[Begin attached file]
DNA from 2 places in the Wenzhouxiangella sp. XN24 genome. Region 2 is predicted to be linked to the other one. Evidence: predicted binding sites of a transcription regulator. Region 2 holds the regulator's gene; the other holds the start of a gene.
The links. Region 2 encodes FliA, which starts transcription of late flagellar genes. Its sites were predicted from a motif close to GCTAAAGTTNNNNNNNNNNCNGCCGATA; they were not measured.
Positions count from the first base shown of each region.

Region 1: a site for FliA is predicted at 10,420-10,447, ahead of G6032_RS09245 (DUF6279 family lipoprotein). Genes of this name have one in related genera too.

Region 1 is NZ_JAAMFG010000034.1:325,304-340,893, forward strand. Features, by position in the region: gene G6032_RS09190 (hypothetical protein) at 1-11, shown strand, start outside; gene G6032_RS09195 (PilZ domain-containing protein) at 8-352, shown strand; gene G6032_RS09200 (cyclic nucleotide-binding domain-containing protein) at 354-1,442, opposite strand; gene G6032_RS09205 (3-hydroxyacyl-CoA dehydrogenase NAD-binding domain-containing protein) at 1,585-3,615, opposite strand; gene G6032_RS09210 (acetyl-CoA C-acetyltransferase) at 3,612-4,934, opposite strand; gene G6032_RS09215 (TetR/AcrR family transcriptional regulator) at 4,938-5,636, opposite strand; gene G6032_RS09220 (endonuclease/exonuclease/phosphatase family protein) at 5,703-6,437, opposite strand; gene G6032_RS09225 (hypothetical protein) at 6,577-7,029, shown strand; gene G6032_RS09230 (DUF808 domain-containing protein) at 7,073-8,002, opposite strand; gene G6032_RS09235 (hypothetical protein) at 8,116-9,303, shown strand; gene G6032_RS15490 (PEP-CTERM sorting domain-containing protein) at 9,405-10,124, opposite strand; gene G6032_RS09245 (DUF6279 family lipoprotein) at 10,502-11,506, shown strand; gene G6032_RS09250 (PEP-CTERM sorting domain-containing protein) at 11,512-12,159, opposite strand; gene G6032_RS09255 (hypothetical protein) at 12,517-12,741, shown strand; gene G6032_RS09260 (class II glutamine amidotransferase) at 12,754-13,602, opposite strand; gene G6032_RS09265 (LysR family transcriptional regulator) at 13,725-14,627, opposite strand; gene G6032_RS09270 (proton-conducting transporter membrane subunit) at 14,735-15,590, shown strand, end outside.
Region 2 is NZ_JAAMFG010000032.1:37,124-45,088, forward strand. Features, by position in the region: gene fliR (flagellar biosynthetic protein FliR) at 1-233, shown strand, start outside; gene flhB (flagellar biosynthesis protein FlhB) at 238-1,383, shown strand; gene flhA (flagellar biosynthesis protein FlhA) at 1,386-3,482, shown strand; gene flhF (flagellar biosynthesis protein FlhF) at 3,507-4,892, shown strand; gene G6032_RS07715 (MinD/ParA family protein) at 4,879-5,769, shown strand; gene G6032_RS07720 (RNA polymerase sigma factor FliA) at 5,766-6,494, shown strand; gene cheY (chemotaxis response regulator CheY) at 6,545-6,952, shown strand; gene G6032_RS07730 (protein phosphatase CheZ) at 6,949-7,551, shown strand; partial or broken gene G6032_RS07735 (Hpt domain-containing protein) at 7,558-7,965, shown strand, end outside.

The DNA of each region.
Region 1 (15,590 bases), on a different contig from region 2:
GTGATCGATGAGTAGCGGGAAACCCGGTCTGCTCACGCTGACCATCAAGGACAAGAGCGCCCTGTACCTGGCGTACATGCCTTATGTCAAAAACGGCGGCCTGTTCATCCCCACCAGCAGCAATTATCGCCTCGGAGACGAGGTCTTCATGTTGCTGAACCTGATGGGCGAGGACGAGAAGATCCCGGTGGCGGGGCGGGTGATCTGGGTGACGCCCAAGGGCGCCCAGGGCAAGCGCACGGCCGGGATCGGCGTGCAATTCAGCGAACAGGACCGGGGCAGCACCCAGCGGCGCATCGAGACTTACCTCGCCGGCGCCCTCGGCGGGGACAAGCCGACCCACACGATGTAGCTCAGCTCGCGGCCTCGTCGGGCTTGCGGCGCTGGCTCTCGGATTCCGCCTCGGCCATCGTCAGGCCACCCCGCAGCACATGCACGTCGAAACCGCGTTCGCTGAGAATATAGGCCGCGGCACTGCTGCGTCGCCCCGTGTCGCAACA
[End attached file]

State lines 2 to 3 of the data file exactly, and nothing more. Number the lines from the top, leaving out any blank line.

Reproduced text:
The links. Region 2 encodes FliA, which starts transcription of late flagellar genes. Its sites were predicted from a motif close to GCTAAAGTTNNNNNNNNNNCNGCCGATA; they were not measured.
Positions count from the first base shown of each region.